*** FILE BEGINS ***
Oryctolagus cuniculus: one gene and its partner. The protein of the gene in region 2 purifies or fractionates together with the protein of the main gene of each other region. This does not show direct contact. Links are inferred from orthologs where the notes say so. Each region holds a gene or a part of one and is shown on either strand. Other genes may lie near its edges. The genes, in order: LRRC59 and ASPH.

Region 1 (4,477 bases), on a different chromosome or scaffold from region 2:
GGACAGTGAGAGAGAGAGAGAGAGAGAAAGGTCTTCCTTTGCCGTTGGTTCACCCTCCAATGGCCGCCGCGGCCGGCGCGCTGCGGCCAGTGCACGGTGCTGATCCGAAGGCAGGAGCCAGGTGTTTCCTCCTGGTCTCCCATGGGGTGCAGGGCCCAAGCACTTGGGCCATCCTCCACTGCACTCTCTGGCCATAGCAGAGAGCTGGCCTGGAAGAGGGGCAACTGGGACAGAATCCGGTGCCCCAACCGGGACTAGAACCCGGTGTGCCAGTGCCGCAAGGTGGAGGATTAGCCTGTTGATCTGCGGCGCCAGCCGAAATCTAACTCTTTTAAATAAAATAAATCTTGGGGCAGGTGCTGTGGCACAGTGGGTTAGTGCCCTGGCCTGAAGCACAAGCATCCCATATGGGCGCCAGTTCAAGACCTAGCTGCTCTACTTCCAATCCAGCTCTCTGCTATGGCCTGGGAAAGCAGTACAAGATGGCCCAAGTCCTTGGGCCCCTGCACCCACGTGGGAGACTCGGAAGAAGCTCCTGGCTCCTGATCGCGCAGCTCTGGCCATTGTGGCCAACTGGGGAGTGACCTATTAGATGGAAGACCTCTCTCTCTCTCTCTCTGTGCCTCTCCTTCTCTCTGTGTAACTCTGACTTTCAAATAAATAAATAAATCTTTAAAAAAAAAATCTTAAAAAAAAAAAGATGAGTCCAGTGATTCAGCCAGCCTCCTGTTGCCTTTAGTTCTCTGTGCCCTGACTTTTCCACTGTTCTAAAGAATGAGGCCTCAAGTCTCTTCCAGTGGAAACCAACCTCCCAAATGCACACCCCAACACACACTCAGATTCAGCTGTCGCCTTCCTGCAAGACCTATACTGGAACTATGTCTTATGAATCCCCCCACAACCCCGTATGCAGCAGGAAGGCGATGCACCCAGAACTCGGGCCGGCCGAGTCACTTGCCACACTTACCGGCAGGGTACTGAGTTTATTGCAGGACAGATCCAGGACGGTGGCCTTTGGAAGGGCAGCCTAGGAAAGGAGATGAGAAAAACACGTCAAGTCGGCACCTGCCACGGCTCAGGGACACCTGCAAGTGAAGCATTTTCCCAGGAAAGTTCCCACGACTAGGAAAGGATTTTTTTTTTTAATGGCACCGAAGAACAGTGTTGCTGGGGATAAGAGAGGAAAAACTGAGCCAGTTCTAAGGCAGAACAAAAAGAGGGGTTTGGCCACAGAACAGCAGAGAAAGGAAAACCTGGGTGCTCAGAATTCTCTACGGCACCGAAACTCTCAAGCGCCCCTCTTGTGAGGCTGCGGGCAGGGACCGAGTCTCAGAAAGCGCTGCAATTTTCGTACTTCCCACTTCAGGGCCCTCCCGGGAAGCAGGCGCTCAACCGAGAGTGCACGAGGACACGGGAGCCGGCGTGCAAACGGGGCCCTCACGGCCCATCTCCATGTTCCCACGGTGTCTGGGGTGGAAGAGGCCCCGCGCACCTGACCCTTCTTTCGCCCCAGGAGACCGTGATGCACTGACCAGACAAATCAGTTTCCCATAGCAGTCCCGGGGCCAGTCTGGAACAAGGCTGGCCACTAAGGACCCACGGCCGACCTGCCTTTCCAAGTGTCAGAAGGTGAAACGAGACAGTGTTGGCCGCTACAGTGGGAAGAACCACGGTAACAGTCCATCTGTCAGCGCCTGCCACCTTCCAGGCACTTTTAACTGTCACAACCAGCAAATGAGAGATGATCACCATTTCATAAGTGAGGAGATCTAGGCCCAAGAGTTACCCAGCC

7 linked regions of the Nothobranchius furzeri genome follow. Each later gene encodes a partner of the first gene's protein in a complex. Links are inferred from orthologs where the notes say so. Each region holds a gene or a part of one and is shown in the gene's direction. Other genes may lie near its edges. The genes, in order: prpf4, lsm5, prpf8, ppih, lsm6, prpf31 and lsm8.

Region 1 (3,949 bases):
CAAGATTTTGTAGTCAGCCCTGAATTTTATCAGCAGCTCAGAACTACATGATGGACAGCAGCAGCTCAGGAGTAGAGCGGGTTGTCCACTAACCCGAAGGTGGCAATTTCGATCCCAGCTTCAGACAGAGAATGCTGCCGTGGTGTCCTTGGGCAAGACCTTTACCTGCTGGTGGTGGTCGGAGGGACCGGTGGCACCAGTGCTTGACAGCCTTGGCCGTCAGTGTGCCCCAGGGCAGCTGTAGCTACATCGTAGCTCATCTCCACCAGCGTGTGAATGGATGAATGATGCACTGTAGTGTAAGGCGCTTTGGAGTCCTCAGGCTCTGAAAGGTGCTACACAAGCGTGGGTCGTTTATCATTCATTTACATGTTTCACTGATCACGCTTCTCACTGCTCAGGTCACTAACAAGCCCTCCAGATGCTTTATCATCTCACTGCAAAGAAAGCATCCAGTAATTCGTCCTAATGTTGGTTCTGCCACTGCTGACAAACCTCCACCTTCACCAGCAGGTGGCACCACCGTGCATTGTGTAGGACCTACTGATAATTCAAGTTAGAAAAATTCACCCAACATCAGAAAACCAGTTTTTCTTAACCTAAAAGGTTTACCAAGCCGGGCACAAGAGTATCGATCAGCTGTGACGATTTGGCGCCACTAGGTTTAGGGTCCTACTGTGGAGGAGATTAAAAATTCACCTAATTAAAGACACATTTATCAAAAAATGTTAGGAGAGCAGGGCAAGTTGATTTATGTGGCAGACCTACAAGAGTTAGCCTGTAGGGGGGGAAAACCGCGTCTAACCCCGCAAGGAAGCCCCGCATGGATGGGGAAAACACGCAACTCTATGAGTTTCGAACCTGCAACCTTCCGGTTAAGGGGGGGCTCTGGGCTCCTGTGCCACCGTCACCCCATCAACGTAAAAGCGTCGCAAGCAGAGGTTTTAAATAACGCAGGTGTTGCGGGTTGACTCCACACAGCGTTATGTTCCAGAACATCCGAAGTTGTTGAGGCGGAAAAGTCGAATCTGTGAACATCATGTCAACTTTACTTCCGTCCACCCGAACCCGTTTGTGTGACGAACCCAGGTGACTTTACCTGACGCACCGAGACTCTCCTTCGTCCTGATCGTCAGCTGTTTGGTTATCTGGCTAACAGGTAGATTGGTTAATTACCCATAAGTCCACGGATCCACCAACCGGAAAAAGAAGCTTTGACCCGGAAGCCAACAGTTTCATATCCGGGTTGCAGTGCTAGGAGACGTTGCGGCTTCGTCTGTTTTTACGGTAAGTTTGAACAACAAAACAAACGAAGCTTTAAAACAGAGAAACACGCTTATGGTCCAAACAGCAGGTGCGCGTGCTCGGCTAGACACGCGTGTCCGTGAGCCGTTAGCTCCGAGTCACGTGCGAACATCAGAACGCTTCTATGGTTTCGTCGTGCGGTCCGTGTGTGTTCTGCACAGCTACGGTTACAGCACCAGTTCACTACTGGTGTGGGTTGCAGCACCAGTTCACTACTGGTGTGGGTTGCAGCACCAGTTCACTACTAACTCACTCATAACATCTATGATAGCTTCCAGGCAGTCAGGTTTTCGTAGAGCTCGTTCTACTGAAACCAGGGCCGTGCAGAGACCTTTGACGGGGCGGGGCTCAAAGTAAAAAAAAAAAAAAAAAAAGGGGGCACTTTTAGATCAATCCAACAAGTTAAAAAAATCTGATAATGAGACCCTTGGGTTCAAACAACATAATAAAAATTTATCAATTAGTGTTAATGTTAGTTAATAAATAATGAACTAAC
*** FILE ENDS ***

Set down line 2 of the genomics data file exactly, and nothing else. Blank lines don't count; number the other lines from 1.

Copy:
Region 1 (4,477 bases), on a different chromosome or scaffold from region 2: